After 1950 Henriette Mertz, following Apollonius Rhodius' scripts on Argonautica Book II, sailed over the east coasts of S.America and across the Amazon, covered long distances on foot in the Andes range in Perou, Bolibia and Colombia and then she came to the conclusion that the Argonauts had sailed as far as South America where gold was in plenty. According to her, the Miletian geographers quite mistakenly placed Colchis in the Euxinus Pontus where the ancient philologists sent off the Argonauts to get the "Golden Fleece".
As for the word "Bosporus" -used by Apoll.Rhod. Book II-, I.Passas in his "Hellenic Prehistory" says that it might not have been used as a geographic location but as a term for the strait which the Argo sailed through. The huge waves like mountains and the contrary winds they were confronted with as soon as they came out of Bosporus could not have occurred in the Euxinus Pontus which is an inland sea. Perhaps some ancient copyists quite ignorant of the fact that the Mediterranean had access to the Atlantic Ocean, placed Bosporus in the Euxinus Pontus which was a well-known sea at the time.
The Argo, after having sailed across the Mediterranean and through Hercules' Pillars, was carried to the American Continent by the Gulf Stream. They sailed to the south of the Sargasso Sea ("The floating islands", Apollonius Rhod. Book II 285, 295-298)and touched at Puerto-Rico. The Sargasso Sea was named after the weed, known as sargassum, which floats in scattered patches over hundreds of square miles throughout this vast area.
At Puerto-Rico they met the seer Phineus and freed him from the "Arpyias" which are not a poetic exaggerated invention but according to Apollonius' detailed description these birds must have been the "Hoatzin" as they are called now in S.America. From there the Argo passed through the Windward Passage between the two islands of Haiti and Cuba (Cyanean Rocks or Clashing Rocks). At this point I am citing the remarks of Henriette Mertz from her book "The Wine Dark Sea" regarding the detailed description of the natural phenomenon of tide by Apollonius Rhodius, which should make researchers think. "Apollonius Rhodius accurately described the high tide surging through the passage and the white-foamed spray clashing high on cliffs of both sides - the Cyanean Rocks. The allusion of rocks clashing together referred to the high tide - as the tide swelled rushing in, lower rocks became submerged by the rising seas, disappearing from sight and appearing to widen the passageway giving an optical illusion of the two headlands moving away. When the tide receded and the water level dropped, lower rocks again became exposed and appeared to suddenly come together. Thus they opened and closed. Since the vast surge of foaming sea rises twice every day with an unexpected suddenness the rocks were said to clash together (Symplygades-Clashing Rocks)".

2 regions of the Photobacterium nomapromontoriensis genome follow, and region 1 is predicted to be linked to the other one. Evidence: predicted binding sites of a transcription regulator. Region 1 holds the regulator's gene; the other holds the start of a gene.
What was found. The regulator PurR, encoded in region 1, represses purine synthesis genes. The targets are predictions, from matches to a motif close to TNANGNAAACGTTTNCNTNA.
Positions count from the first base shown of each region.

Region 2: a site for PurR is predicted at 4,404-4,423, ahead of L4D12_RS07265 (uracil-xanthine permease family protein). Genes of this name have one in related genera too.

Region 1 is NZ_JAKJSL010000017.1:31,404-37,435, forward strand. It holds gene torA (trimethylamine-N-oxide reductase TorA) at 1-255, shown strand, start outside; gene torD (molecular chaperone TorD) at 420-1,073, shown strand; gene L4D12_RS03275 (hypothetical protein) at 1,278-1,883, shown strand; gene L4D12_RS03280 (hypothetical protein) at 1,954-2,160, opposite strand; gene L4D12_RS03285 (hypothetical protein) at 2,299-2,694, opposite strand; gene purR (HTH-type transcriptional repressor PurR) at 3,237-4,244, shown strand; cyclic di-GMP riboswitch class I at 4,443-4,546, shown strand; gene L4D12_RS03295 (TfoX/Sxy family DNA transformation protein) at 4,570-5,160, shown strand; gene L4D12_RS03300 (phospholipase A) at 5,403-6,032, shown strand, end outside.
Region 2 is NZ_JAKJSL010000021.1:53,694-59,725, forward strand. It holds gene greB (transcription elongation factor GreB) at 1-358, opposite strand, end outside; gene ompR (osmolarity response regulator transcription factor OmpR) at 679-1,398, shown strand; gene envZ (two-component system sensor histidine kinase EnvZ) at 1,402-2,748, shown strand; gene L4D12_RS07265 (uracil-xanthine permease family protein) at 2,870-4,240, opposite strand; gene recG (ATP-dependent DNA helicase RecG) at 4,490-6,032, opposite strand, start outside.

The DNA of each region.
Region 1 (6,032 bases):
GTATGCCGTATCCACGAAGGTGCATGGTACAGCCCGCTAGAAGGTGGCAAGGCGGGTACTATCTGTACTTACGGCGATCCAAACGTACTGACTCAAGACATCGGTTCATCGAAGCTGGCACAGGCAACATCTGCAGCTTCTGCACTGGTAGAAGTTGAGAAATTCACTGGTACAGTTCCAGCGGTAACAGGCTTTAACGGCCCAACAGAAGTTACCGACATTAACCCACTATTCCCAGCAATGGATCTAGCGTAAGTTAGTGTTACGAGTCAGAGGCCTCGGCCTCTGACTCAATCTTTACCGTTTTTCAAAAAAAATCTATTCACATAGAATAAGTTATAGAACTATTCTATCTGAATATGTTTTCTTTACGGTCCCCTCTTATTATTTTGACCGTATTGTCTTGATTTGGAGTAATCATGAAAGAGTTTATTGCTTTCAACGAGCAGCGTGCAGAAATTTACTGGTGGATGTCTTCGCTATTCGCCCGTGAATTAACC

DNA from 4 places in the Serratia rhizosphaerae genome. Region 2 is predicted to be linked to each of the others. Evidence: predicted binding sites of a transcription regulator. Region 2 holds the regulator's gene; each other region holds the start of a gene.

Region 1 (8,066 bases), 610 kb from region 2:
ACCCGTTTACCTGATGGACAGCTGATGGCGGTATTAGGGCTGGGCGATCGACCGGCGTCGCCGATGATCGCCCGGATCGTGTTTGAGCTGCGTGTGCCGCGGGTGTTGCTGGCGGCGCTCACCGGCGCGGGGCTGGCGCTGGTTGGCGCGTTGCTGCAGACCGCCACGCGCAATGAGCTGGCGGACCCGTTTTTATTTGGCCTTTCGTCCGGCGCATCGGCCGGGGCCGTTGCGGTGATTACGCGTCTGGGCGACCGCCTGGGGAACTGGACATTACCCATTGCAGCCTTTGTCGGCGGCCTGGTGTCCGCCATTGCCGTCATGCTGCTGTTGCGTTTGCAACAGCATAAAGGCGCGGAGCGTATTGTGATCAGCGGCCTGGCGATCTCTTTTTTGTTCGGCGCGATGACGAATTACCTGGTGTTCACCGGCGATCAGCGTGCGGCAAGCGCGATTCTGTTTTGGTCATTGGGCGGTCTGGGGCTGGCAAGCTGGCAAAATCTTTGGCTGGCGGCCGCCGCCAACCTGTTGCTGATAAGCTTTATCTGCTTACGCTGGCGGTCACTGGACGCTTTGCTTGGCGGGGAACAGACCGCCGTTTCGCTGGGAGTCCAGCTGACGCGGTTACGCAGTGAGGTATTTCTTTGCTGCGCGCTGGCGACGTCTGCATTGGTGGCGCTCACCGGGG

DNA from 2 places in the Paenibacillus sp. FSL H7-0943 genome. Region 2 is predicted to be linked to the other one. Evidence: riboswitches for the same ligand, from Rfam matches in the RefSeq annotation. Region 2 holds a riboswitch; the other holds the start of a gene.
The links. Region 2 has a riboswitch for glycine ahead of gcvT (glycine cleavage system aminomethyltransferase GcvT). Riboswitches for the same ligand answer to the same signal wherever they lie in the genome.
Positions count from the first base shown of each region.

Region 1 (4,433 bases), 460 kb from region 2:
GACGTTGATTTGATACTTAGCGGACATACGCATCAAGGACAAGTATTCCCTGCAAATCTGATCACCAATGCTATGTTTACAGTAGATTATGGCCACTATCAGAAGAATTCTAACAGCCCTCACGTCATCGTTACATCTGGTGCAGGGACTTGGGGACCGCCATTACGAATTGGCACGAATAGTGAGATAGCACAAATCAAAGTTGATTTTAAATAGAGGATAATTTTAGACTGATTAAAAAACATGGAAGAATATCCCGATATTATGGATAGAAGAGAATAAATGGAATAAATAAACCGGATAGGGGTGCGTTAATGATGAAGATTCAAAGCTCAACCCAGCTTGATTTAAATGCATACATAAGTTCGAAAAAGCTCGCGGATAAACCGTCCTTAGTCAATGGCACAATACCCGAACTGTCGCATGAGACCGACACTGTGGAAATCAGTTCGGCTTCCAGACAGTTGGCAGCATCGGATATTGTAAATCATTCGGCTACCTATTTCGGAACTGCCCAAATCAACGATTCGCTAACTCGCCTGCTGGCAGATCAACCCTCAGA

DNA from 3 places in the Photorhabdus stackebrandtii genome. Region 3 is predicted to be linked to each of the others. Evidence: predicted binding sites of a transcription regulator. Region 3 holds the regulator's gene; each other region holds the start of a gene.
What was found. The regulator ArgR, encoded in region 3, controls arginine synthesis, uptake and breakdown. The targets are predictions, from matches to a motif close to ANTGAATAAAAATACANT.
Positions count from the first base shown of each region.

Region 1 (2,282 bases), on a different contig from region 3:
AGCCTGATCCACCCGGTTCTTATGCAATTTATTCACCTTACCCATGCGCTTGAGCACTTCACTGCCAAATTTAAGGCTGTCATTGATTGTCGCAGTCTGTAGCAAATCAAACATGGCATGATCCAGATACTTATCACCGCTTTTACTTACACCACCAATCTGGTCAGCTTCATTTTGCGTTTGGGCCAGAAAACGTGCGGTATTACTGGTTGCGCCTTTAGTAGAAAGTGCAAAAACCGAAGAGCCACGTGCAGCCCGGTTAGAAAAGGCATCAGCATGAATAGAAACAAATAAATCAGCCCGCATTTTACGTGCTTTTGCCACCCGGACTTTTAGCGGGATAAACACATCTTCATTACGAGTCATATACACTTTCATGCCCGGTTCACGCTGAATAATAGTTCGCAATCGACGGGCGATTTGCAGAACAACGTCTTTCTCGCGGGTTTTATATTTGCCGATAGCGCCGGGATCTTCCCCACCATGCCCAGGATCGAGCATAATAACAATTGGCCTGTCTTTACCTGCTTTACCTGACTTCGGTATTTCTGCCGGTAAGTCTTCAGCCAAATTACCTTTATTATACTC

According to Mertz the detailed and accurate description of this natural phenomenon would be possible only by eyewitness and this phenomenon exists precisely as described and exists in no other place. On the other hand, such tides do not take place in inland seas like the Black Sea or the Mediterranean -hardly of sufficient force to whirl a ship around ("The current whirled the ship around" Apoll.Rh.).
After passing through the Clashing Rocks the Argo was said to have sailed into another broad sea, the Caribbean, "where the two seas met" (Apoll.Rh.). Here the two seas are the Atlantic and the Caribbean. Coming out into the Caribbean Sea we read about a windless calm and airless silence while the Argonauts bending over the oars are sweating and panting. It is true that travelling from the cold and wild Atlantic into the warm and calm Caribbean through the Windward Passage one can instantly feel the sudden climatic change just as Apollonius describes it: humidity, sweat, hot and slackness.
Following down the eastern coast of S.America, the Argonauts came to the Rio De La Plata river (Phasis) and sailing up the river they came to the south of Titikaka lake where the tribe of Colchicourous lived. Mertz claims that the word "Colchicourous" is the Spanish word for the Hellenic "Colchis".
Last Updated: 21 March 1996